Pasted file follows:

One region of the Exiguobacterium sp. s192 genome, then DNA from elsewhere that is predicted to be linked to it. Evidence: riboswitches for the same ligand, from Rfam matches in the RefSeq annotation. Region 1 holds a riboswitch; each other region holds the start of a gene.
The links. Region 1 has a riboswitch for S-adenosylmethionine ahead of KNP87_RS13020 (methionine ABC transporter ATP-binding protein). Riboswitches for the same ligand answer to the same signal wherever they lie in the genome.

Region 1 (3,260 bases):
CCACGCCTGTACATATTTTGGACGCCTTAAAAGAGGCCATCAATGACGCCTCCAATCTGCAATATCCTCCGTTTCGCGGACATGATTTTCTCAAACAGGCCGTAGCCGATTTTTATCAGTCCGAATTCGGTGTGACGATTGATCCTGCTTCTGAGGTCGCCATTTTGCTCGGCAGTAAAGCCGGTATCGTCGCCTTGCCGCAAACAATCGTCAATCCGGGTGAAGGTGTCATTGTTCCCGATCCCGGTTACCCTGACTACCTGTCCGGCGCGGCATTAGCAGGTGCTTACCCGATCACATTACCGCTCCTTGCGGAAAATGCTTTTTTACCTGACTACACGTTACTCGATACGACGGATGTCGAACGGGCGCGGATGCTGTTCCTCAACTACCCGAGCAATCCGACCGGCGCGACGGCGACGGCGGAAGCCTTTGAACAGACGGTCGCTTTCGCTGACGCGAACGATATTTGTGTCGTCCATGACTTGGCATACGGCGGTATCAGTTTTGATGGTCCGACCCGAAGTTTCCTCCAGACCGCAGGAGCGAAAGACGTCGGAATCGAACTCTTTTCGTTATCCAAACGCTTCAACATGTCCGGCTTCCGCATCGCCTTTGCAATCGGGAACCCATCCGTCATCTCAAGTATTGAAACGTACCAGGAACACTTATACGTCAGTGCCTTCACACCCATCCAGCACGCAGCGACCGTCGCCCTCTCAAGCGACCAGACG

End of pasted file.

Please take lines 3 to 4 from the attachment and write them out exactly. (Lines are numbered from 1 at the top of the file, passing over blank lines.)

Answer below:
Region 1 (3,260 bases):
CCACGCCTGTACATATTTTGGACGCCTTAAAAGAGGCCATCAATGACGCCTCCAATCTGCAATATCCTCCGTTTCGCGGACATGATTTTCTCAAACAGGCCGTAGCCGATTTTTATCAGTCCGAATTCGGTGTGACGATTGATCCTGCTTCTGAGGTCGCCATTTTGCTCGGCAGTAAAGCCGGTATCGTCGCCTTGCCGCAAACAATCGTCAATCCGGGTGAAGGTGTCATTGTTCCCGATCCCGGTTACCCTGACTACCTGTCCGGCGCGGCATTAGCAGGTGCTTACCCGATCACATTACCGCTCCTTGCGGAAAATGCTTTTTTACCTGACTACACGTTACTCGATACGACGGATGTCGAACGGGCGCGGATGCTGTTCCTCAACTACCCGAGCAATCCGACCGGCGCGACGGCGACGGCGGAAGCCTTTGAACAGACGGTCGCTTTCGCTGACGCGAACGATATTTGTGTCGTCCATGACTTGGCATACGGCGGTATCAGTTTTGATGGTCCGACCCGAAGTTTCCTCCAGACCGCAGGAGCGAAAGACGTCGGAATCGAACTCTTTTCGTTATCCAAACGCTTCAACATGTCCGGCTTCCGCATCGCCTTTGCAATCGGGAACCCATCCGTCATCTCAAGTATTGAAACGTACCAGGAACACTTATACGTCAGTGCCTTCACACCCATCCAGCACGCAGCGACCGTCGCCCTCTCAAGCGACCAGACG